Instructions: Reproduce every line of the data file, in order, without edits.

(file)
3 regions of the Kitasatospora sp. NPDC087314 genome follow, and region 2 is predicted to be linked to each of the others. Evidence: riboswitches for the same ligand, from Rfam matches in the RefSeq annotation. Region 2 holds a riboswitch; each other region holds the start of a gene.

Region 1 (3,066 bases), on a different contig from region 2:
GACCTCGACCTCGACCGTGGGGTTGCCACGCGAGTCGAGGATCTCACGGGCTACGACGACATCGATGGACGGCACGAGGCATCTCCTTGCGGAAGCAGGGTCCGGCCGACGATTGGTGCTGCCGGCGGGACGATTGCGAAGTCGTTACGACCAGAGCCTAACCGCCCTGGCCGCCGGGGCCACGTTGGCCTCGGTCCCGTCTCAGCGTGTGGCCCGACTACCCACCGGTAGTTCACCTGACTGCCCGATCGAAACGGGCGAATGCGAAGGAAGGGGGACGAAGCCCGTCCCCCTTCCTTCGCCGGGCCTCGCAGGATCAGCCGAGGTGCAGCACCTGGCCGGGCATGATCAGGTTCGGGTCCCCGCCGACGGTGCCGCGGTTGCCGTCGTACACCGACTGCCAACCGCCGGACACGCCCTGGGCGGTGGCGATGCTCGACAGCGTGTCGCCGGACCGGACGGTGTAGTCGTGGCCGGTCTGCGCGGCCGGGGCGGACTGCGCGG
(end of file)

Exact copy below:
3 regions of the Kitasatospora sp. NPDC087314 genome follow, and region 2 is predicted to be linked to each of the others. Evidence: riboswitches for the same ligand, from Rfam matches in the RefSeq annotation. Region 2 holds a riboswitch; each other region holds the start of a gene.

Region 1 (3,066 bases), on a different contig from region 2:
GACCTCGACCTCGACCGTGGGGTTGCCACGCGAGTCGAGGATCTCACGGGCTACGACGACATCGATGGACGGCACGAGGCATCTCCTTGCGGAAGCAGGGTCCGGCCGACGATTGGTGCTGCCGGCGGGACGATTGCGAAGTCGTTACGACCAGAGCCTAACCGCCCTGGCCGCCGGGGCCACGTTGGCCTCGGTCCCGTCTCAGCGTGTGGCCCGACTACCCACCGGTAGTTCACCTGACTGCCCGATCGAAACGGGCGAATGCGAAGGAAGGGGGACGAAGCCCGTCCCCCTTCCTTCGCCGGGCCTCGCAGGATCAGCCGAGGTGCAGCACCTGGCCGGGCATGATCAGGTTCGGGTCCCCGCCGACGGTGCCGCGGTTGCCGTCGTACACCGACTGCCAACCGCCGGACACGCCCTGGGCGGTGGCGATGCTCGACAGCGTGTCGCCGGACCGGACGGTGTAGTCGTGGCCGGTCTGCGCGGCCGGGGCGGACTGCGCGG